“Enrollment Is More Than Recruiting. It’s Also Retaining Those Who Already Chose You.”
Vice President, Research (Graduate and Online)
August 26, 2020
Adam Binkerd is director of student success at Indiana Wesleyan University, and he has some ideas on what institutions need to do to not only stabilize but grow during the pandemic. He spoke at the RNL National Conference, and the session was just too good not to share with our blog readers.
Adam points out that while student retention has been hovering on the fringes of recruitment strategy for years, it has now become a central part. In fact, it is one of his more emphatic beliefs. He said: “Enrollment is more than recruiting. It’s also retaining those who already chose you.” To this end, one of IWU’s successes—and one of the specific focuses of its strategy—since March has been a near 20 percent DECREASE in permanent withdrawals. In call after call, students told Adam and his colleagues, “I am home/I am out of work, and I want to add a class. This is a great time to focus on my education.”
Note that it all started with the calls. Leadership realized that all their “outside sales” recruiters suddenly had far less to do. Rather than furloughing them, they set a goal to personally call all 9,000 students—no script, just ask what the students were up to and how they were feeling. By July, the recruiters had called two-thirds of them. This was instrumental to their retention strategy.
Authenticity > perfection
The calls also confirmed something many had believed for some time: today’s student craves authenticity more than perfection. Adam links this to what he calls the “YouTube Movement.” As tough as the transition was, it is what American higher education has needed for years. Admittedly, it isn’t perfect, and it isn’t right for every student, but for an ever-wider segment of the audience, solutions that are more organic, more truly student-centered, and less “perfect” are what institutions need.
It just so happened that IWU was on to this idea prior to the pandemic. In fact, they were coming to the end of an 18-month planning process aimed at being more responsive to emerging student needs, with a goal (strange as it may seem) to create systems and processes that would allow IWU National and Global to be responsive easier and quicker. Some of the principles that underpinned this initiative include:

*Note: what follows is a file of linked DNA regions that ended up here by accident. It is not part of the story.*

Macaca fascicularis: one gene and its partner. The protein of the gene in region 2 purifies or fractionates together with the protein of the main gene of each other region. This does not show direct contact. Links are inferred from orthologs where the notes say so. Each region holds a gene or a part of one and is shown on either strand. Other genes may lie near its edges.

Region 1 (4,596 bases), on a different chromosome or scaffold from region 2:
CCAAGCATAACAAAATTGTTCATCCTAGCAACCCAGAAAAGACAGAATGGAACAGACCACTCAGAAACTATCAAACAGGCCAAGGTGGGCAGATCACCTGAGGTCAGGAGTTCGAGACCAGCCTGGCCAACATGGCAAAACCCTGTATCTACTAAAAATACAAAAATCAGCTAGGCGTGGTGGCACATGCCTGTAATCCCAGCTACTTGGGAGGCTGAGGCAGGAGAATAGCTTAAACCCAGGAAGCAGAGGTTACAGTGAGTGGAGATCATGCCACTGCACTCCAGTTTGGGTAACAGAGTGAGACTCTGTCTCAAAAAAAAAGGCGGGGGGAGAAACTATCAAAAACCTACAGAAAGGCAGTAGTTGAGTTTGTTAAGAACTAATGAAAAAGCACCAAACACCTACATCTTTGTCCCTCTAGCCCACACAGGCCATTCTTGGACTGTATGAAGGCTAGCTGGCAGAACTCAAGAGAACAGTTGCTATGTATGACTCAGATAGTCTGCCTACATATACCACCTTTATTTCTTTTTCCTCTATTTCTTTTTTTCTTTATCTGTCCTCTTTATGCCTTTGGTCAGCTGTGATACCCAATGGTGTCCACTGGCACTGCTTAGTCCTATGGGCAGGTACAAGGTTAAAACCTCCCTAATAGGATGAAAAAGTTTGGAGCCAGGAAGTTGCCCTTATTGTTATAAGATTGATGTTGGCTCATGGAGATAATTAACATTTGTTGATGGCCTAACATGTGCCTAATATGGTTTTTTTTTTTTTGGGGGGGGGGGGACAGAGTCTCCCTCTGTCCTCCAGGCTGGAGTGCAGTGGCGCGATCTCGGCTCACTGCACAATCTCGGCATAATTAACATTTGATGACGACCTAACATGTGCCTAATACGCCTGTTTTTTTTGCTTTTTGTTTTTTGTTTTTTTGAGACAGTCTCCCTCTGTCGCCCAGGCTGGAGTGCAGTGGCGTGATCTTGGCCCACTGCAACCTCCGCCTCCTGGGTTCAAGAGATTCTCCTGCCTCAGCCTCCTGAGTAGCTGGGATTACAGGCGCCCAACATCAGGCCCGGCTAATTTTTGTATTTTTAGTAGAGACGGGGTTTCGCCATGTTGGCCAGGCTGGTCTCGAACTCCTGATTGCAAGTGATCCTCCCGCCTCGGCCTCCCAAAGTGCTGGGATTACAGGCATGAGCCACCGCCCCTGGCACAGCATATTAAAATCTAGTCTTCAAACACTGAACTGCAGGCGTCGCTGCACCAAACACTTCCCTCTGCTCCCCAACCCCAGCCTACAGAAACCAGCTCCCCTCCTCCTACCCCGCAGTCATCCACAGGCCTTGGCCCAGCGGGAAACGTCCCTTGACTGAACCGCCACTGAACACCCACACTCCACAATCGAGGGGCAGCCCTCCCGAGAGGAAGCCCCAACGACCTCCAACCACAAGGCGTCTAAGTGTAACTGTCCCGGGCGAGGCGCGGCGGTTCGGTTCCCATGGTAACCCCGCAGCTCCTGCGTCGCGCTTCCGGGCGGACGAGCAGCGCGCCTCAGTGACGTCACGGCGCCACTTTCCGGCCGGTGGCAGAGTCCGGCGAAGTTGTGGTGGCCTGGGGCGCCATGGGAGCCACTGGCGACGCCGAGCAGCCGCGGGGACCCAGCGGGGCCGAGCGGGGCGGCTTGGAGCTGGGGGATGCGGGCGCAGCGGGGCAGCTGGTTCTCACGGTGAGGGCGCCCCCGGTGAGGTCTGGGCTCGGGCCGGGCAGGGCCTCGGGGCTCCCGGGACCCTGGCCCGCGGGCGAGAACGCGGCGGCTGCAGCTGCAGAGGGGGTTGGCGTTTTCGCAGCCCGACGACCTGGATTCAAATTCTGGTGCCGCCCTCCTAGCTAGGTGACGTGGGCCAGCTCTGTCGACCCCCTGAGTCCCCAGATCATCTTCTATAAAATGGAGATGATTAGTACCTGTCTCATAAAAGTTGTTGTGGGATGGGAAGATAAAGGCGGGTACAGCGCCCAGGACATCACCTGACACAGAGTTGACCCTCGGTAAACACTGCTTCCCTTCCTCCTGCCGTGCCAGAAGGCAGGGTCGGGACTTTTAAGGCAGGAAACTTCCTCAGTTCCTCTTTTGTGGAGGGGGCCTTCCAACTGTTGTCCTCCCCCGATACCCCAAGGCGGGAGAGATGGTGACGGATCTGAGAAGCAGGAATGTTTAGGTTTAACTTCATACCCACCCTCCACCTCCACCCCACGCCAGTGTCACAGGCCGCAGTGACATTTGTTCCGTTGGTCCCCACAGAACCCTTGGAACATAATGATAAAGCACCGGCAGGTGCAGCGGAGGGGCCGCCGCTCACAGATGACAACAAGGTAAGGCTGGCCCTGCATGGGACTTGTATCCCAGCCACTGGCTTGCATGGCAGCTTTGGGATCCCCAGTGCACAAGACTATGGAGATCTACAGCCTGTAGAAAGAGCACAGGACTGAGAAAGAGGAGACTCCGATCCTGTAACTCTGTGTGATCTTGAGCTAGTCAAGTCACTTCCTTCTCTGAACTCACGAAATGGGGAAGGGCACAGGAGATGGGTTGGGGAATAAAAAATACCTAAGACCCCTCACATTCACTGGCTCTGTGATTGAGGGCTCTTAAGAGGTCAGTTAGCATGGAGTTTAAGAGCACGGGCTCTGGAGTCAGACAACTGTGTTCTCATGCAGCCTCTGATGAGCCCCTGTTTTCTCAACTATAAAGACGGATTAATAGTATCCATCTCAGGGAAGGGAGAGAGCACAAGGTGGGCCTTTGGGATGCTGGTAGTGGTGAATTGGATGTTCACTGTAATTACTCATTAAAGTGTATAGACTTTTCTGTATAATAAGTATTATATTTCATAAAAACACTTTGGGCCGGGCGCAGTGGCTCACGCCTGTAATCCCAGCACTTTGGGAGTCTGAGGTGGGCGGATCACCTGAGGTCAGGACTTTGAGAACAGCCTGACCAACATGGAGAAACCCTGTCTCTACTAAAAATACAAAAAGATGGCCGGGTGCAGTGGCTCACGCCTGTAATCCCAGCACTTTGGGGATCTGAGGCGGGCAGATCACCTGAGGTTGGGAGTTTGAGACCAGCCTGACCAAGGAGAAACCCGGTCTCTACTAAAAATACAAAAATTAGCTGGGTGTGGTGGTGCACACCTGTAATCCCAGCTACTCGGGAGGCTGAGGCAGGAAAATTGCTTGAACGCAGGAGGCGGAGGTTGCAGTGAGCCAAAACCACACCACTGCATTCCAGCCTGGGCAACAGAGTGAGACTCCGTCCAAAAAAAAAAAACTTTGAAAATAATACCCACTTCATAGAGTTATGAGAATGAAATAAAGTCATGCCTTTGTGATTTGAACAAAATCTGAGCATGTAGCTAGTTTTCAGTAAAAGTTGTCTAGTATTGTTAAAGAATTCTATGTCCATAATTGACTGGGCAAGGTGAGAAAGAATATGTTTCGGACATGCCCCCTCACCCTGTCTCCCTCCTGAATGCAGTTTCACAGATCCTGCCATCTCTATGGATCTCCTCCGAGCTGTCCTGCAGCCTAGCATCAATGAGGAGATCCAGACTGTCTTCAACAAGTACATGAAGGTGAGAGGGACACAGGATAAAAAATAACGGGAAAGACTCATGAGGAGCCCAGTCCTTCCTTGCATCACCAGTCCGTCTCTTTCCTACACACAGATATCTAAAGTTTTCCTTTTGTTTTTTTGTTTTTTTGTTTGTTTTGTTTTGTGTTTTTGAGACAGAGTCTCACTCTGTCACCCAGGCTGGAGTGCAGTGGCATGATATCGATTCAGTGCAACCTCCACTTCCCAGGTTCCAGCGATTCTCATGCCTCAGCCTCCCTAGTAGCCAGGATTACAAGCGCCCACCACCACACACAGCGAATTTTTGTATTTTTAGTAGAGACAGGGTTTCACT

- Be responsive to your audience. Always listen for their needs and concerns. We have too long been too transactional: “We have something you want/need. If you meet our criteria we may allow you to have it.” This just won’t attract today’s students who are used to customized services.
- Recognize a need for change before its thrust upon you, and have processes in place that will allow that responsiveness to happen quickly.
- Don’t make any changes without hard data—from both employees (faculty AND staff) and students. Too often, “student-centric” means what internal stakeholders think students need rather than asking them what they need.
- Iterate on an idea and put it in place—knowing it is likely imperfect. Actually use the imperfect to seek feedback and then continuously improve the “product.” Never wait for the perfect, there is no time to lose.
- Build your strategies understanding not only those students you retained, but also those you did not. More often than not, you’ll realize that you can learn much by analyzing the students you lost—and often you’re realize that their reasons for leaving are more about a situation and less about a mismatch.
- Value relationships and humanity over policies. This has become even more important during the pandemic. You needn’t discard your policies (minimum GPA, minimum attendance, etc.), but you need to apply them with care and understanding. If you do, your students will appreciate it.
This may sound like a lot of work, a lot of time, a lot of effort. It is, and Adam doesn’t try to imply otherwise. But one of his last lines of our conversation sums it up with “if we put in the work now—build new systems to facilitate easier change and responsiveness in place to rigid policies—we will be the ones who stay in the game the longest.”
Listen to my RNL@Home discussion with Adam and catch the RNL National Conference on demand.
I talked with Adam at length during our RNL@Home episode. You can also hear Adam’s session and all the other presenters in our on-demand sessions from the 2020 RNL National Conference. These are available to all who registered for the RNL National Conference in July, or you can purchase all of the sessions to watch now. Visit the RNL National Conference page to learn more.